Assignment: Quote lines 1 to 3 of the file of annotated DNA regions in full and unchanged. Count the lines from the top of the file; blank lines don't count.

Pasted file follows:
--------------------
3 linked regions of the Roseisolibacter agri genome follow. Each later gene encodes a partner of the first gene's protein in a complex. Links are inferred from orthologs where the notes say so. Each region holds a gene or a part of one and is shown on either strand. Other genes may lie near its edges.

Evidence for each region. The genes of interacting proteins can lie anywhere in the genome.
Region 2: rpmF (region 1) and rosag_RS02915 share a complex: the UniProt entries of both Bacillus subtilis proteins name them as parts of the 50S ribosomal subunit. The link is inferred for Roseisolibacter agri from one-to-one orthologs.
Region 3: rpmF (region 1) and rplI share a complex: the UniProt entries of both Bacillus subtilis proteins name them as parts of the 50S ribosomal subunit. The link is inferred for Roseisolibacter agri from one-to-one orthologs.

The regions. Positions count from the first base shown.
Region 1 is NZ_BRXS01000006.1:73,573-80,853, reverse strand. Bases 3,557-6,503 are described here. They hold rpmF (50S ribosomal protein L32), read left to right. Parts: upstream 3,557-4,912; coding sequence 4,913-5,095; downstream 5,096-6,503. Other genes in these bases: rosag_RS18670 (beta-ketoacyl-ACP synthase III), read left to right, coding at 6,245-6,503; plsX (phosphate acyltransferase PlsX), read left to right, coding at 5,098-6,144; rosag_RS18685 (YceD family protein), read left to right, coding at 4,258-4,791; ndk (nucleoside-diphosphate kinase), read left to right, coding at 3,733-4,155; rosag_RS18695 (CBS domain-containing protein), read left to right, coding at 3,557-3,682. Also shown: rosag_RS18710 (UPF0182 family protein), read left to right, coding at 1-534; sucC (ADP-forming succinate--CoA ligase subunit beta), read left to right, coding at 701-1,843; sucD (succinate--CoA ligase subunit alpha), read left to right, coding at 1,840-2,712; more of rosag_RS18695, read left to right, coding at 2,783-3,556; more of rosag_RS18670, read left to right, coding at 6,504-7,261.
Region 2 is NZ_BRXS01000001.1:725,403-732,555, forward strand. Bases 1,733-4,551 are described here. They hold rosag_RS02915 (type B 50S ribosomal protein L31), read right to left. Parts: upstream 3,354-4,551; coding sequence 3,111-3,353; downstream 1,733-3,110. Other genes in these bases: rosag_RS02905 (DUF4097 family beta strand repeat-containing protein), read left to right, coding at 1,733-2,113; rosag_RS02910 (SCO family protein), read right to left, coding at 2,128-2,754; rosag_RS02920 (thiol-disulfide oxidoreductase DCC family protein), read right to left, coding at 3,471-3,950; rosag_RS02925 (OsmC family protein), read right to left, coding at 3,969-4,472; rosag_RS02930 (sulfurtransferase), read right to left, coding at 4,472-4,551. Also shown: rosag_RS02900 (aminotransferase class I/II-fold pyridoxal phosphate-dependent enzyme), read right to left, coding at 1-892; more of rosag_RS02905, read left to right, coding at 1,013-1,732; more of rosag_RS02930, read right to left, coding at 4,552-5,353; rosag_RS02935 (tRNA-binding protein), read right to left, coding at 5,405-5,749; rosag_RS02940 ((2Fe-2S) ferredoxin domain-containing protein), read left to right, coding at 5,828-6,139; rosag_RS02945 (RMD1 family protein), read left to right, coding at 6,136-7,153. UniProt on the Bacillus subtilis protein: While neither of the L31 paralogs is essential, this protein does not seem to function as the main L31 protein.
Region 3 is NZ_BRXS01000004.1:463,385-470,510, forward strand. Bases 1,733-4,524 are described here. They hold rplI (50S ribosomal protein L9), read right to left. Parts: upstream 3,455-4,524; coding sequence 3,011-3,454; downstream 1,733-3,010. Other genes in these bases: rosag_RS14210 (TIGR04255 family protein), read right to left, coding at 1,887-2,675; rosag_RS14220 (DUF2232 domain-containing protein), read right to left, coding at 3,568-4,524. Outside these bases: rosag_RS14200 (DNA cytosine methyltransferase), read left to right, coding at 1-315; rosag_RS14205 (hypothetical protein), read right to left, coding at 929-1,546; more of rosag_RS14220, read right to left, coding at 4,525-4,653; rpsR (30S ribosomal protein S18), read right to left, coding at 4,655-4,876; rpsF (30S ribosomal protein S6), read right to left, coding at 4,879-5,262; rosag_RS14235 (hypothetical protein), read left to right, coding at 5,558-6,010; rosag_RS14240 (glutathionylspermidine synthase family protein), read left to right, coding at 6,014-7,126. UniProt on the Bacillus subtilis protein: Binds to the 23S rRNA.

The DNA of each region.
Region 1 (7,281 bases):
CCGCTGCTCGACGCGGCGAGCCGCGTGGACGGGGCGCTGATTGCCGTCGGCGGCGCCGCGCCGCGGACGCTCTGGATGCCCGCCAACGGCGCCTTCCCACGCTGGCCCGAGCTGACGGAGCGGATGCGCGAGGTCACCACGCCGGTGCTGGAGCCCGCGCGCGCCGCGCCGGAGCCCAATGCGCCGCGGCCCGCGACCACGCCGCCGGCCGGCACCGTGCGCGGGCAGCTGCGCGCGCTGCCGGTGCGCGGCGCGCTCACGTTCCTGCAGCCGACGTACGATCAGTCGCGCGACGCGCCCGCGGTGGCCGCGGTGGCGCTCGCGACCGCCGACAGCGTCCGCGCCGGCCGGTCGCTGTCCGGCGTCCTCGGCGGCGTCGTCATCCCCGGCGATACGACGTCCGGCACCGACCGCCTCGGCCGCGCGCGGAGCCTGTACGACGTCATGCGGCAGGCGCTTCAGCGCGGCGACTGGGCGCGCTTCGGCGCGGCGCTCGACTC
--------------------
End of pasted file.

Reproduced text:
3 linked regions of the Roseisolibacter agri genome follow. Each later gene encodes a partner of the first gene's protein in a complex. Links are inferred from orthologs where the notes say so. Each region holds a gene or a part of one and is shown on either strand. Other genes may lie near its edges.

Evidence for each region. The genes of interacting proteins can lie anywhere in the genome.
Region 2: rpmF (region 1) and rosag_RS02915 share a complex: the UniProt entries of both Bacillus subtilis proteins name them as parts of the 50S ribosomal subunit. The link is inferred for Roseisolibacter agri from one-to-one orthologs.